What are the advantages and disadvantages of area approaches to tackling poverty and deprivation?
By Lauren Wright, word limit 25000 words
Poverty and deprivation remains a vast problem in the United Kingdom, charity Oxfam (2013) reveals that 1 in 5 households are living under the poverty line making daily life a struggle. The UK government has implemented area-based approaches in order to tackle poverty and deprivation since the 1960s, these initiatives target geographical areas that experience high levels of poverty and deprivation. These methods have always provoked diverse reactions with differences in opinions of the pros and cons they display to communities, individuals and society as a whole and whether it is an effective approach.
Poverty is defined in a number of ways, usually the approach used is relative income poverty, where a household income is compared to the median income and those families that receive less than 60% of the median income are classified to living in poverty (Joseph Rowntree Foundation 2014). Deprivation however is a broader notion than poverty and refers to not only a lack of financial resources, but access to services and a lack of opportunities.
Area-based targeting in regeneration and social policy has been used by governments since the 1960s. The 1967 Plowden Report, written by Bridget Plowden was the initiative report in history that believed that children were the chief beneficiary of the new proposals within the report (Watson 2013). The primary recommendation of the report was the proposal to set up Educational Priority Areas, Plowden proposed for resources to be increased to the 2 per cent most deprived areas and their schools, building up to a further 10 percent over 5 years. A number of criteria’s were suggested in order to select areas to receive additional resources such as family size, social class, poor attendance and the number of children able to speak English (Blackstone 1967).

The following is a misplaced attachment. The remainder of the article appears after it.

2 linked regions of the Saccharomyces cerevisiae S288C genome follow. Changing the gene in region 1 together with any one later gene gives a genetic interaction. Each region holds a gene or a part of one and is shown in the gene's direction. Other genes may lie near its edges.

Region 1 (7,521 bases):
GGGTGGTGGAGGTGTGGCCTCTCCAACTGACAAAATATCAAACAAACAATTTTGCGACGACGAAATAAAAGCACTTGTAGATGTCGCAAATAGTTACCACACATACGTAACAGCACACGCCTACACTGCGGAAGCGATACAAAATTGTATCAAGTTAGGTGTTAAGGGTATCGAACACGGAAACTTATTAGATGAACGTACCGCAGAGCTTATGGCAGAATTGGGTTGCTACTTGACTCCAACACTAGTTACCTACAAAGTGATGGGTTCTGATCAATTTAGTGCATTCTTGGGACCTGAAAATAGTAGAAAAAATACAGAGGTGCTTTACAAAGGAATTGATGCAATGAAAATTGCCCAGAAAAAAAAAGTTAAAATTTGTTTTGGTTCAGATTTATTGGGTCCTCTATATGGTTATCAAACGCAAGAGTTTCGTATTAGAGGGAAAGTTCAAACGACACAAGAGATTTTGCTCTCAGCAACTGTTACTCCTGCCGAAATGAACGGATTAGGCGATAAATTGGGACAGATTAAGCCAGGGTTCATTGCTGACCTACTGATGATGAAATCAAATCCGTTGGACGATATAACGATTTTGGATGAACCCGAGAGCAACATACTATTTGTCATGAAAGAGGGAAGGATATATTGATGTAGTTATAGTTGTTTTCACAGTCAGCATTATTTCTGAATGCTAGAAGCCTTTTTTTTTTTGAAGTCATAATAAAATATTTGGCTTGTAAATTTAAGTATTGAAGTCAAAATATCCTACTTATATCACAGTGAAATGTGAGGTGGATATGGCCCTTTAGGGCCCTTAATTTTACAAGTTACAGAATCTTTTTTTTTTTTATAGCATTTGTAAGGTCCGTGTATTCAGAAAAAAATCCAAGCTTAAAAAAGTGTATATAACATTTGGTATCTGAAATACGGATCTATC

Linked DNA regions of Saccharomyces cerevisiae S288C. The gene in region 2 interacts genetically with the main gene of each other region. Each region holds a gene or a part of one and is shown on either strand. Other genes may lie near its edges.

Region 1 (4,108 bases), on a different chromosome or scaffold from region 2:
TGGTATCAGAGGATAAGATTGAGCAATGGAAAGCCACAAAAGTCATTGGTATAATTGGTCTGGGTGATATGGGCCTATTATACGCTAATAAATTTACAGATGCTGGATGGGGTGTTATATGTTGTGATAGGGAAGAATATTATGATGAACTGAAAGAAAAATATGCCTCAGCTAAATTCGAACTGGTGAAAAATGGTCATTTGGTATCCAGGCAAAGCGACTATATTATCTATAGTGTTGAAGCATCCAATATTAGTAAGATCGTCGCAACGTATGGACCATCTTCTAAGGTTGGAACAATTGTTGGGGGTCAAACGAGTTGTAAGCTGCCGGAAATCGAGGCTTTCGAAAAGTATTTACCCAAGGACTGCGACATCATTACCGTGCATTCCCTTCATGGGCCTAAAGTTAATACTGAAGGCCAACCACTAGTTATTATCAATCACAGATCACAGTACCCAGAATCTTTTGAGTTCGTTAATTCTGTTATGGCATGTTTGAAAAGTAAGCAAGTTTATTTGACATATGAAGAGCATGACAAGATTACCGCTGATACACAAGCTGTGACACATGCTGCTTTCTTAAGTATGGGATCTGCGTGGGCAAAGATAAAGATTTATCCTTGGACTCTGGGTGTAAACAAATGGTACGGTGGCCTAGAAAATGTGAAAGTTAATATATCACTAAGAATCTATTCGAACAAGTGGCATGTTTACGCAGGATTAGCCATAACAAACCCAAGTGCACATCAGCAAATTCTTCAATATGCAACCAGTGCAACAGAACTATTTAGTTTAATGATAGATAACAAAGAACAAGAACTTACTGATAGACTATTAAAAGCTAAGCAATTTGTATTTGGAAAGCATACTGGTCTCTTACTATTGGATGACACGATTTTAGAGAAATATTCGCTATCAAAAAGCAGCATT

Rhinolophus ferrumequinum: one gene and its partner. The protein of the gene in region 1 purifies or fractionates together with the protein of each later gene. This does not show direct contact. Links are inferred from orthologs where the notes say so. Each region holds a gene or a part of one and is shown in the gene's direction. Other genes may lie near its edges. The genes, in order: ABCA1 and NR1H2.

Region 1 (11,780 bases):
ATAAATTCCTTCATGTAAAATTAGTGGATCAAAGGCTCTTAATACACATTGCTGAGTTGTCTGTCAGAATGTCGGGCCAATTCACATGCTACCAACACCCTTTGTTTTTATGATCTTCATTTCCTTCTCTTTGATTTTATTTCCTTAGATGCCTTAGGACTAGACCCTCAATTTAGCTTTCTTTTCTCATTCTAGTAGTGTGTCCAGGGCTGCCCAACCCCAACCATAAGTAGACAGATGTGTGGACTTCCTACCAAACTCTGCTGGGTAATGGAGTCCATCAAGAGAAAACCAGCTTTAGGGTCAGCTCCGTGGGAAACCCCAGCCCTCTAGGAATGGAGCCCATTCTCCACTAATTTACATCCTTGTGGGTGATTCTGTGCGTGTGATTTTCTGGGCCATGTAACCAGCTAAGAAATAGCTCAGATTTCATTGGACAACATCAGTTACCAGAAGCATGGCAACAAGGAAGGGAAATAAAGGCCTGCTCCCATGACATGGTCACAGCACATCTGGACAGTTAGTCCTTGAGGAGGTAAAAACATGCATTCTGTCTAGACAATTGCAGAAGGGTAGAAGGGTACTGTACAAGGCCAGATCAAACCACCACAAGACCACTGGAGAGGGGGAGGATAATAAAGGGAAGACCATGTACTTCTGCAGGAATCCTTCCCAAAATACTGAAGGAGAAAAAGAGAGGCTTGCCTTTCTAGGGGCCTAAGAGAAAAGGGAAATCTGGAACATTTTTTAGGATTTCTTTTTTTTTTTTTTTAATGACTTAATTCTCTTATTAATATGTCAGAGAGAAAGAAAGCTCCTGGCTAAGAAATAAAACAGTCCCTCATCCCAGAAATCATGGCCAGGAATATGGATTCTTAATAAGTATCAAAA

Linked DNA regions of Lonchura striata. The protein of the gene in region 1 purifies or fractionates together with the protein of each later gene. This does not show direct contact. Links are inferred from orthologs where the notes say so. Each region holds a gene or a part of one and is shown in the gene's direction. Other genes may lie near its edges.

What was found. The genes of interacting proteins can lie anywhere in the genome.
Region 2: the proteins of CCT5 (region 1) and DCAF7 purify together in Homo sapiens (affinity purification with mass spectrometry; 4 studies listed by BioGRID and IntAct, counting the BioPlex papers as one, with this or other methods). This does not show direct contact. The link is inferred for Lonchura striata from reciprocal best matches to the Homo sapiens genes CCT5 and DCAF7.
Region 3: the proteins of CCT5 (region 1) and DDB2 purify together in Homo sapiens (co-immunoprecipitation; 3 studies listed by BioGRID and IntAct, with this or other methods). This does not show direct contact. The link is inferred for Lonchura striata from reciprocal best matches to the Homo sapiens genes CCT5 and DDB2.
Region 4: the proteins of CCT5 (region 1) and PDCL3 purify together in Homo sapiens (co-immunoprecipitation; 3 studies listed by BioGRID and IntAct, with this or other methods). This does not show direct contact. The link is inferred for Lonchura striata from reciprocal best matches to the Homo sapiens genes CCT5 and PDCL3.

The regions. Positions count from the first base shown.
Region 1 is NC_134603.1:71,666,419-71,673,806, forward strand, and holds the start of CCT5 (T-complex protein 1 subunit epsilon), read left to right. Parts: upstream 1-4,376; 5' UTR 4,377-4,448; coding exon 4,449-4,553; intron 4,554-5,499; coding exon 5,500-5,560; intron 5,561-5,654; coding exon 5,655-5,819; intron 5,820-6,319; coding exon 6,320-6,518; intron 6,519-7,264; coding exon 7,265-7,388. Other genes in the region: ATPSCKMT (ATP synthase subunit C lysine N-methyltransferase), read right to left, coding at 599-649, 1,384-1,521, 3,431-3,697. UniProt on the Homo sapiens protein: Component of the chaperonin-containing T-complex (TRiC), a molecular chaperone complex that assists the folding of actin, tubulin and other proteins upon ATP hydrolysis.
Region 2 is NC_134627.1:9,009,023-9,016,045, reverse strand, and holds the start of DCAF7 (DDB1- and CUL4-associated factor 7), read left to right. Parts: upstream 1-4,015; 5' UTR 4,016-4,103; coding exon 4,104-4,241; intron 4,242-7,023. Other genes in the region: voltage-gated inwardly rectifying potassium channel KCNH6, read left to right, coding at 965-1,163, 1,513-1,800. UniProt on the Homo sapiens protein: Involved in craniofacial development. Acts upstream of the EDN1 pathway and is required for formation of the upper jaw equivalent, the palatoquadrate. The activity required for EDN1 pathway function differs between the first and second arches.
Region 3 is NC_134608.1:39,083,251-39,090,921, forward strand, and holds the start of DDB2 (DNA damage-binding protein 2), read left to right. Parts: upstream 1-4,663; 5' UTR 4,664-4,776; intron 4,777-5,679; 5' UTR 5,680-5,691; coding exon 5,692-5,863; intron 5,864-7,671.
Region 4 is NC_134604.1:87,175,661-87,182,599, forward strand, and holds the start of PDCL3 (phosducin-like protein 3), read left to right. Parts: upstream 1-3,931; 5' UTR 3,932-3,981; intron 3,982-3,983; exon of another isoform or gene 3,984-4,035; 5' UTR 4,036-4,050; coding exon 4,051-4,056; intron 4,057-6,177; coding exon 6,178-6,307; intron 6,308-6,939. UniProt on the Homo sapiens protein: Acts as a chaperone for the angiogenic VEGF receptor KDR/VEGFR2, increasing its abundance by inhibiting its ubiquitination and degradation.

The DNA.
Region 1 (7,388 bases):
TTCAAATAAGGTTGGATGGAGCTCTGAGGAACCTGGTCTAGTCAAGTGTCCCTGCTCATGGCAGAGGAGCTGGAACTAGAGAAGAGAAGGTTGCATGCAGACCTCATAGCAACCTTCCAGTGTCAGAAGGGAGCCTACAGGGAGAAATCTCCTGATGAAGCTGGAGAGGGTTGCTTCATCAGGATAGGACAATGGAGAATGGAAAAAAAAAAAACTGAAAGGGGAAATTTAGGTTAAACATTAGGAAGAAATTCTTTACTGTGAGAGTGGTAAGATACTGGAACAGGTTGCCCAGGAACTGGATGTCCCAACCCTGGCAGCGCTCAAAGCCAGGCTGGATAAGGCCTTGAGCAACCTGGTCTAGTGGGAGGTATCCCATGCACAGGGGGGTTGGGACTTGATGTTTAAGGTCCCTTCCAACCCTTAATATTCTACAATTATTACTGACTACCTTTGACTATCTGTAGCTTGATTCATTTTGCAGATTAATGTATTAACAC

Rapid deindustrialisation in the 1970s brought growing social polarisation and rising crime in Britain’s inner cities (Crowley et al 2012) that prompted the development of urban policy an area-based initiatives to try and tackle these problems. Since then, the UK government has calculated levels of deprivation in England with a qualitative study called ‘The Index of Multiple Deprivation’, and area-based anti-poverty strategies use this to target areas in most need. The English Indices of Deprivation measure a wider concept of multiple deprivation and measures at a small area level. There are seven distinct domains that are used to construct the English indices of deprivation, including income, employment, health and disability, education and training skills, barriers to housing and services and environment deprivation and crime (Department for Communities and Local Government 2011, 12). Different areas of England are ranked according to their index of multiple deprivation score and the report reveals the most and...